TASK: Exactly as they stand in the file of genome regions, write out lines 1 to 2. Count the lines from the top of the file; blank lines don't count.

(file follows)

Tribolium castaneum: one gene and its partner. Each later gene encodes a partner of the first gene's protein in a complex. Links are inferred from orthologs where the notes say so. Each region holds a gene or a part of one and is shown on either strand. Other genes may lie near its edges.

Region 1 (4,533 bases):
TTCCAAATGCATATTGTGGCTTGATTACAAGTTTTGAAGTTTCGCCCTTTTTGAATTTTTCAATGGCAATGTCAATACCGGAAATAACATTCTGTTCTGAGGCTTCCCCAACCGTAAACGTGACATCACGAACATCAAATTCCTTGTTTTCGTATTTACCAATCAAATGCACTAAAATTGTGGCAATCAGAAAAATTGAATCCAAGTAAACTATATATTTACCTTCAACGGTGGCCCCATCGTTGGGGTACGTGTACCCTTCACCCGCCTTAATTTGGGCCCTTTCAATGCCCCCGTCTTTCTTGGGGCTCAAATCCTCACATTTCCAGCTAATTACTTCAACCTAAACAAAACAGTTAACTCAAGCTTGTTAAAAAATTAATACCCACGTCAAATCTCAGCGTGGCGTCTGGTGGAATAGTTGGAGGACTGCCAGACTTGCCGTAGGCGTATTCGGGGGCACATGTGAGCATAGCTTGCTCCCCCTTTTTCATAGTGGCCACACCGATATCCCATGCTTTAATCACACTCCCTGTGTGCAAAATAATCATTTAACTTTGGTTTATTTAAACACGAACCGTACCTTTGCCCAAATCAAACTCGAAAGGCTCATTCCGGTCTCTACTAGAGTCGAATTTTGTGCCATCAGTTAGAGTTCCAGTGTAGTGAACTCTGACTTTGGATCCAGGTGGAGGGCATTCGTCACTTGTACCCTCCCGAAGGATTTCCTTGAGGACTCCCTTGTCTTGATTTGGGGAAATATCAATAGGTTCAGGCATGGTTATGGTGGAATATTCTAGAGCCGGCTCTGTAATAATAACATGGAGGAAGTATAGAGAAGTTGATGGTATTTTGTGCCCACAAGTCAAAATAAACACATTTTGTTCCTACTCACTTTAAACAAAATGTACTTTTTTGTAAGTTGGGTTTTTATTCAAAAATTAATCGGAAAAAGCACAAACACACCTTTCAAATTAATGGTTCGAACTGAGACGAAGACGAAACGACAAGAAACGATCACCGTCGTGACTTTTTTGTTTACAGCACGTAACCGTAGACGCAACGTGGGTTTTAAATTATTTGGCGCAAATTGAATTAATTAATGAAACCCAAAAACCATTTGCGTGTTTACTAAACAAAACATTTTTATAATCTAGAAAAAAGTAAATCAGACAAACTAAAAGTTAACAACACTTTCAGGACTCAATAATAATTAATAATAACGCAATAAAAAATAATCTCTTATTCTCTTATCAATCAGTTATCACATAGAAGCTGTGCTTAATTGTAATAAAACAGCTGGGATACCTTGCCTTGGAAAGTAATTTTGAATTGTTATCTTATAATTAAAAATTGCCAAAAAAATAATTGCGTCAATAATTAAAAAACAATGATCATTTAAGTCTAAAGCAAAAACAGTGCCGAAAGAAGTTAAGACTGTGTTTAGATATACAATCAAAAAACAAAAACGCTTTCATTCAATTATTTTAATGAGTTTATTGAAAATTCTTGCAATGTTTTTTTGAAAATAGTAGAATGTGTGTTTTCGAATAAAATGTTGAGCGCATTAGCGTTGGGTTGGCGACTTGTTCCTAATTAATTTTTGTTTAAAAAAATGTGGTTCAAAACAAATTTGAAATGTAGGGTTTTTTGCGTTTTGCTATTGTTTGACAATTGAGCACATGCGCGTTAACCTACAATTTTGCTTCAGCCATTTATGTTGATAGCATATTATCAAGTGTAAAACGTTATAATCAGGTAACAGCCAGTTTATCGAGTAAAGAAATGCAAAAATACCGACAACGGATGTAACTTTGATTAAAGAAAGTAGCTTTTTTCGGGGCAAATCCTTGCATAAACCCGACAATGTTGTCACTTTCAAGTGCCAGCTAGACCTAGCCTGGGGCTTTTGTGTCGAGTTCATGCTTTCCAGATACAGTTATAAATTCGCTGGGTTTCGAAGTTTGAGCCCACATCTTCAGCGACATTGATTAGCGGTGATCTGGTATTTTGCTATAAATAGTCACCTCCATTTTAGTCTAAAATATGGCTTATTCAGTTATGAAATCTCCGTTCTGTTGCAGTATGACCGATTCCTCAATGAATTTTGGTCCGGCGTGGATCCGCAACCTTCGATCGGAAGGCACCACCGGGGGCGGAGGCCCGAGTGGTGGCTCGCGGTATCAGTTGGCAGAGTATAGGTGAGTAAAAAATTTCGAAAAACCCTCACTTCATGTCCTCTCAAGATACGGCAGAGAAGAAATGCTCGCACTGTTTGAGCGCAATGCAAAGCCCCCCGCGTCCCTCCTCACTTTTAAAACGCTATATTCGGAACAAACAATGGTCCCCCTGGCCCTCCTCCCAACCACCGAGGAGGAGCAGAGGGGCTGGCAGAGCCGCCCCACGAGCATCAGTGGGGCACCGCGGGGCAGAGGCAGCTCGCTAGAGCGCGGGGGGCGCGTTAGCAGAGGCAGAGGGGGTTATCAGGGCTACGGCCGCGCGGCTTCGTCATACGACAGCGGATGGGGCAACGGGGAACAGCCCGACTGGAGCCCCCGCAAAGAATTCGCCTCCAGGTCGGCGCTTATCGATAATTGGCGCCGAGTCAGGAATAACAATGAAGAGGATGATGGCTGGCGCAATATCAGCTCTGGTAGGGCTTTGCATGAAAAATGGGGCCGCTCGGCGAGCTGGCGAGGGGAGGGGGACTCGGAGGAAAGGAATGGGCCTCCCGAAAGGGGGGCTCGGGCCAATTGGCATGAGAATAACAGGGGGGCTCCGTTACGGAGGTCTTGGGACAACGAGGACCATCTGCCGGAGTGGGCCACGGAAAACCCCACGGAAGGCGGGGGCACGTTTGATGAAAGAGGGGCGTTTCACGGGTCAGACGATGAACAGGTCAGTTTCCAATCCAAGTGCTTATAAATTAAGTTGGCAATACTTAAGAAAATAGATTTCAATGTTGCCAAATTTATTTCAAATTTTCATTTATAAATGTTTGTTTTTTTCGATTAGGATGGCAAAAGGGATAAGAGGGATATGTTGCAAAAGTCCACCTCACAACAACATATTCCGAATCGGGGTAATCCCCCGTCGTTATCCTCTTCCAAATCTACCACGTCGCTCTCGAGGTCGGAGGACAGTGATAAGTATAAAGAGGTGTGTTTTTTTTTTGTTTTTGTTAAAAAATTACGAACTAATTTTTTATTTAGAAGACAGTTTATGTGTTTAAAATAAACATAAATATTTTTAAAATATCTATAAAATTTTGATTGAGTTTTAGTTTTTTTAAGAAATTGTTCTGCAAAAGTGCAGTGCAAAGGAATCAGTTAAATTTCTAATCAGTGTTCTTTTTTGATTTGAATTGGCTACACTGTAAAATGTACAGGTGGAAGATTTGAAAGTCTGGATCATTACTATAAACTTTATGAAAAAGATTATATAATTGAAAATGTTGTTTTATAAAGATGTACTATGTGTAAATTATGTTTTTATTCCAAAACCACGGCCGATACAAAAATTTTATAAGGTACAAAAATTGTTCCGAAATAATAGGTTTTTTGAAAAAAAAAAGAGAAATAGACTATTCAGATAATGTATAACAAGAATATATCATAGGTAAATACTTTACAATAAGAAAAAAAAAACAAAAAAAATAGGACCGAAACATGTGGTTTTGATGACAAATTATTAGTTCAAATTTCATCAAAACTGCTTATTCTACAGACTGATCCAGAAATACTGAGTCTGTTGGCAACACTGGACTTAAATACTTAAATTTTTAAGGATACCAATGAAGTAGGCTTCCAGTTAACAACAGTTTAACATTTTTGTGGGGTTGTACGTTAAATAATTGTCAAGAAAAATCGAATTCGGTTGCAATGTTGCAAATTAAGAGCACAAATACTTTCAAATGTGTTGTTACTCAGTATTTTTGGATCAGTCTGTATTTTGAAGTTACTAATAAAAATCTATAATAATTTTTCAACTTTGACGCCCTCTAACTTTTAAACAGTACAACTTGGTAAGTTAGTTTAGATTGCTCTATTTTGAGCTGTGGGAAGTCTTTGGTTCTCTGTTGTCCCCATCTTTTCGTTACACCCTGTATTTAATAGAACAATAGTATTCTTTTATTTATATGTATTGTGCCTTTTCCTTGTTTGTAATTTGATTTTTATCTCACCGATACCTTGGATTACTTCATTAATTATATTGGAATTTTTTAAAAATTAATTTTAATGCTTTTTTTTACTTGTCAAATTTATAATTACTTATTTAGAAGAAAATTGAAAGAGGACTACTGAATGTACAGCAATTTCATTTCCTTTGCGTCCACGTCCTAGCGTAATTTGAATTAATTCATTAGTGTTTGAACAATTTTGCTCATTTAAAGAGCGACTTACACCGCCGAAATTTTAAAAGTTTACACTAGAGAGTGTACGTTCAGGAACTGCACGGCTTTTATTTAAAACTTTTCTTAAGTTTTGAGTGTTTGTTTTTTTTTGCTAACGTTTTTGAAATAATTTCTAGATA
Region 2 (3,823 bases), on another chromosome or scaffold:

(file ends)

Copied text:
Tribolium castaneum: one gene and its partner. Each later gene encodes a partner of the first gene's protein in a complex. Links are inferred from orthologs where the notes say so. Each region holds a gene or a part of one and is shown on either strand. Other genes may lie near its edges.

Region 1 (4,533 bases):